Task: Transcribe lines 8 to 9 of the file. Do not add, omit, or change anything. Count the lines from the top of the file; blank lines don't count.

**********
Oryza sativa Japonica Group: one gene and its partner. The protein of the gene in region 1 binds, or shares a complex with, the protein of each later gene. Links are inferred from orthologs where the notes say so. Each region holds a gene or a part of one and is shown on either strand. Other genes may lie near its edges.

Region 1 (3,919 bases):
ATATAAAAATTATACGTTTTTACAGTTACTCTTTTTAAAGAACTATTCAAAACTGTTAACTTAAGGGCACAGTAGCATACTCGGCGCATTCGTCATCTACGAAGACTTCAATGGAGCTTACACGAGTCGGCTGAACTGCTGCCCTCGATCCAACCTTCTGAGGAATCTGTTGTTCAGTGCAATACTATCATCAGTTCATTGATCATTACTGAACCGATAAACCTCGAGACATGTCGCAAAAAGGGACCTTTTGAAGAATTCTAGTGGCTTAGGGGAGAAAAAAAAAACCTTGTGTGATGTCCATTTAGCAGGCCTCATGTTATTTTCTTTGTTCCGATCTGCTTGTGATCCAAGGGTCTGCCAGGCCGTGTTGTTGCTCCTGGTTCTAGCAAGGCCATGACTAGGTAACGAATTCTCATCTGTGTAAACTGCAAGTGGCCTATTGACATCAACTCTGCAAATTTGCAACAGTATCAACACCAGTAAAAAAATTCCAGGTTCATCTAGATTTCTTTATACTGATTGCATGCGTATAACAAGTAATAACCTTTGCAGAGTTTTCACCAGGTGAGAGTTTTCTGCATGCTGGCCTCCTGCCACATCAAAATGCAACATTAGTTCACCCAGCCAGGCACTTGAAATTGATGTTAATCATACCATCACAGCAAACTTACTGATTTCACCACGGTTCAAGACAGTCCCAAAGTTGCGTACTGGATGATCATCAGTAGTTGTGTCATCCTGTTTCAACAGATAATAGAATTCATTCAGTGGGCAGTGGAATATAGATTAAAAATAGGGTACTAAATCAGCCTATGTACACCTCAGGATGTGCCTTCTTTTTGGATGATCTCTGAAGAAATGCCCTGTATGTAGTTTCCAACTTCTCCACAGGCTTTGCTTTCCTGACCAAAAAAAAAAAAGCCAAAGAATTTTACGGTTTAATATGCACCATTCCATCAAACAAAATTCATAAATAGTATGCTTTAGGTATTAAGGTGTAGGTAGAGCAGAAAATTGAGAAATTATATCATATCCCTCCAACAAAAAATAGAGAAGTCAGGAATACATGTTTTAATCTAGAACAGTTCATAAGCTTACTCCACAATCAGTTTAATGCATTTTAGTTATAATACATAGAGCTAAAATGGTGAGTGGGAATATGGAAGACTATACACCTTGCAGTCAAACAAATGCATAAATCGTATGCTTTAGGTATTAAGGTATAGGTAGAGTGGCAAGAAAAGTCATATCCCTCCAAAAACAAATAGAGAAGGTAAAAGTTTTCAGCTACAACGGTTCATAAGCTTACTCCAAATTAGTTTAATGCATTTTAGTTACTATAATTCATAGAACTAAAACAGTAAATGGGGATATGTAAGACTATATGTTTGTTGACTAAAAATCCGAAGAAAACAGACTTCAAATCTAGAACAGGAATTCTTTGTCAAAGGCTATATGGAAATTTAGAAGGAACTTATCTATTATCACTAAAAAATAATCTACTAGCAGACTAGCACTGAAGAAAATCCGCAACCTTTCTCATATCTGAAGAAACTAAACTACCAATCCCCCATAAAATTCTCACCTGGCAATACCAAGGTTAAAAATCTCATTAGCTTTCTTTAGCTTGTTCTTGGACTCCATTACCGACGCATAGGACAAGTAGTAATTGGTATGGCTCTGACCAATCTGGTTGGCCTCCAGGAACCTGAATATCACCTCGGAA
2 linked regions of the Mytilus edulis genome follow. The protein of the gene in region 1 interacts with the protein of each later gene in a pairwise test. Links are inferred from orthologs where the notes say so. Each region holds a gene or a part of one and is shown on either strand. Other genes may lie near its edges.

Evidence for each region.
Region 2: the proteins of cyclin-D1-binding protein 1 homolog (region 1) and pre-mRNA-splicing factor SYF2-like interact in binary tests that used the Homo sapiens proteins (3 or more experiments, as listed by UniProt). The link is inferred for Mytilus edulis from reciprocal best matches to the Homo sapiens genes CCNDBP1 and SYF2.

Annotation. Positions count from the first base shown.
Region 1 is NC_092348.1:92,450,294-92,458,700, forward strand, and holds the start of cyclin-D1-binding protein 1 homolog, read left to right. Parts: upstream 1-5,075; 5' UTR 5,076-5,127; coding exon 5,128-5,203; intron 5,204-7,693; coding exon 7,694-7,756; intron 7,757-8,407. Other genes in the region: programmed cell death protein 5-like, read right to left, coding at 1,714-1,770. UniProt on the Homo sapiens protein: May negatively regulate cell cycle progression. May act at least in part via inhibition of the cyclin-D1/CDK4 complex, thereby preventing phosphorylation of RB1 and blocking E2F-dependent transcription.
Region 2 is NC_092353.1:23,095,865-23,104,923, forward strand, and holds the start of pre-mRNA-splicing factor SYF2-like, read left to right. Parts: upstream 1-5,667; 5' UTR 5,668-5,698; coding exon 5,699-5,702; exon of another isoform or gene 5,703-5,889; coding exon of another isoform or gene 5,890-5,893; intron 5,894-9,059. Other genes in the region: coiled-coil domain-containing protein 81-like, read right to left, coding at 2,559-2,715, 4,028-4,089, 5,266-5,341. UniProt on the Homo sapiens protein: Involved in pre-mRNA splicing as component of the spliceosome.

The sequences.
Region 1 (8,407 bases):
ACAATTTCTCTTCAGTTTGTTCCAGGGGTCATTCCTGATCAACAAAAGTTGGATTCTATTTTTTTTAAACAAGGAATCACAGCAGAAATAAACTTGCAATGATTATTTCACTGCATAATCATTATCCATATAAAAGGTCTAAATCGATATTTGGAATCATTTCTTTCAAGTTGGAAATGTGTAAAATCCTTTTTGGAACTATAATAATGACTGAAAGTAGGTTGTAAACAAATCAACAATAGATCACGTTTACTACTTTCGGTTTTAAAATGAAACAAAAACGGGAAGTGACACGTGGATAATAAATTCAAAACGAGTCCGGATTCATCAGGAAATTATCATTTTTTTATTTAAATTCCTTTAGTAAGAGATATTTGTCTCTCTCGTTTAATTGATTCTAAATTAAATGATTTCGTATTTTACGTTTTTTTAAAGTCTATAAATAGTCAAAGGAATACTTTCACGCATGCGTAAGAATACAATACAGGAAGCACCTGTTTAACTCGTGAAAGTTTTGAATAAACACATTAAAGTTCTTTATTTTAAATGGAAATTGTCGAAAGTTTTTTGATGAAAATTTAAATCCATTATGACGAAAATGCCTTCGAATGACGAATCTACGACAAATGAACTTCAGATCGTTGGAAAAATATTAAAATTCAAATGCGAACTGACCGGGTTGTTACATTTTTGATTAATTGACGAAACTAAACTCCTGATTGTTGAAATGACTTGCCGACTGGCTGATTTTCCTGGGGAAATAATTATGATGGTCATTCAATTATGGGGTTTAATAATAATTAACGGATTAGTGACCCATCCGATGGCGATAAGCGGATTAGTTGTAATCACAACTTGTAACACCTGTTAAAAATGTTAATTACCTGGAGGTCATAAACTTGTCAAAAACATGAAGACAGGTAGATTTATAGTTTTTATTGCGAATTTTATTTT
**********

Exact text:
Region 1 is NC_092348.1:92,450,294-92,458,700, forward strand, and holds the start of cyclin-D1-binding protein 1 homolog, read left to right. Parts: upstream 1-5,075; 5' UTR 5,076-5,127; coding exon 5,128-5,203; intron 5,204-7,693; coding exon 7,694-7,756; intron 7,757-8,407. Other genes in the region: programmed cell death protein 5-like, read right to left, coding at 1,714-1,770. UniProt on the Homo sapiens protein: May negatively regulate cell cycle progression. May act at least in part via inhibition of the cyclin-D1/CDK4 complex, thereby preventing phosphorylation of RB1 and blocking E2F-dependent transcription.
Region 2 is NC_092353.1:23,095,865-23,104,923, forward strand, and holds the start of pre-mRNA-splicing factor SYF2-like, read left to right. Parts: upstream 1-5,667; 5' UTR 5,668-5,698; coding exon 5,699-5,702; exon of another isoform or gene 5,703-5,889; coding exon of another isoform or gene 5,890-5,893; intron 5,894-9,059. Other genes in the region: coiled-coil domain-containing protein 81-like, read right to left, coding at 2,559-2,715, 4,028-4,089, 5,266-5,341. UniProt on the Homo sapiens protein: Involved in pre-mRNA splicing as component of the spliceosome.